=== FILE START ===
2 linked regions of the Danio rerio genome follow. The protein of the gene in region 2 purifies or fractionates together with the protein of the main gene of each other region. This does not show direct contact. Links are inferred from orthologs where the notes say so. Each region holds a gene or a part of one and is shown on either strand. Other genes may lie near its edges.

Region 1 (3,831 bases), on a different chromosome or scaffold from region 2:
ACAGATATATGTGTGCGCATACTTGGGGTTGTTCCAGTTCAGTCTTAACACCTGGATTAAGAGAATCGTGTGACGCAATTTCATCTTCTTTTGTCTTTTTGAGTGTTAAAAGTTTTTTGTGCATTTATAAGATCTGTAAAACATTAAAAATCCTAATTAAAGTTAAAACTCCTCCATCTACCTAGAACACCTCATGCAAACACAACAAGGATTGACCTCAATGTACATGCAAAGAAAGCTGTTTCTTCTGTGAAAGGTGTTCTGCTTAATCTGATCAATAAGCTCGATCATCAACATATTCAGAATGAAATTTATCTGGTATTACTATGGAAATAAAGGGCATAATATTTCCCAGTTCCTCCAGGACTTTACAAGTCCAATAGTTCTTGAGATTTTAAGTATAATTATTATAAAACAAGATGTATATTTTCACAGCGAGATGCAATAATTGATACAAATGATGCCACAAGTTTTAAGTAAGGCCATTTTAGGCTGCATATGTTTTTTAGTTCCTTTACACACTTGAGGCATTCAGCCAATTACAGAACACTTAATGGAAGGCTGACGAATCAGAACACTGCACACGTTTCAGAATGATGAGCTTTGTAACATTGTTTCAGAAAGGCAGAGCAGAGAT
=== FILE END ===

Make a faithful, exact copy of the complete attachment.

2 linked regions of the Danio rerio genome follow. The protein of the gene in region 2 purifies or fractionates together with the protein of the main gene of each other region. This does not show direct contact. Links are inferred from orthologs where the notes say so. Each region holds a gene or a part of one and is shown on either strand. Other genes may lie near its edges.

Region 1 (3,831 bases), on a different chromosome or scaffold from region 2:
ACAGATATATGTGTGCGCATACTTGGGGTTGTTCCAGTTCAGTCTTAACACCTGGATTAAGAGAATCGTGTGACGCAATTTCATCTTCTTTTGTCTTTTTGAGTGTTAAAAGTTTTTTGTGCATTTATAAGATCTGTAAAACATTAAAAATCCTAATTAAAGTTAAAACTCCTCCATCTACCTAGAACACCTCATGCAAACACAACAAGGATTGACCTCAATGTACATGCAAAGAAAGCTGTTTCTTCTGTGAAAGGTGTTCTGCTTAATCTGATCAATAAGCTCGATCATCAACATATTCAGAATGAAATTTATCTGGTATTACTATGGAAATAAAGGGCATAATATTTCCCAGTTCCTCCAGGACTTTACAAGTCCAATAGTTCTTGAGATTTTAAGTATAATTATTATAAAACAAGATGTATATTTTCACAGCGAGATGCAATAATTGATACAAATGATGCCACAAGTTTTAAGTAAGGCCATTTTAGGCTGCATATGTTTTTTAGTTCCTTTACACACTTGAGGCATTCAGCCAATTACAGAACACTTAATGGAAGGCTGACGAATCAGAACACTGCACACGTTTCAGAATGATGAGCTTTGTAACATTGTTTCAGAAAGGCAGAGCAGAGAT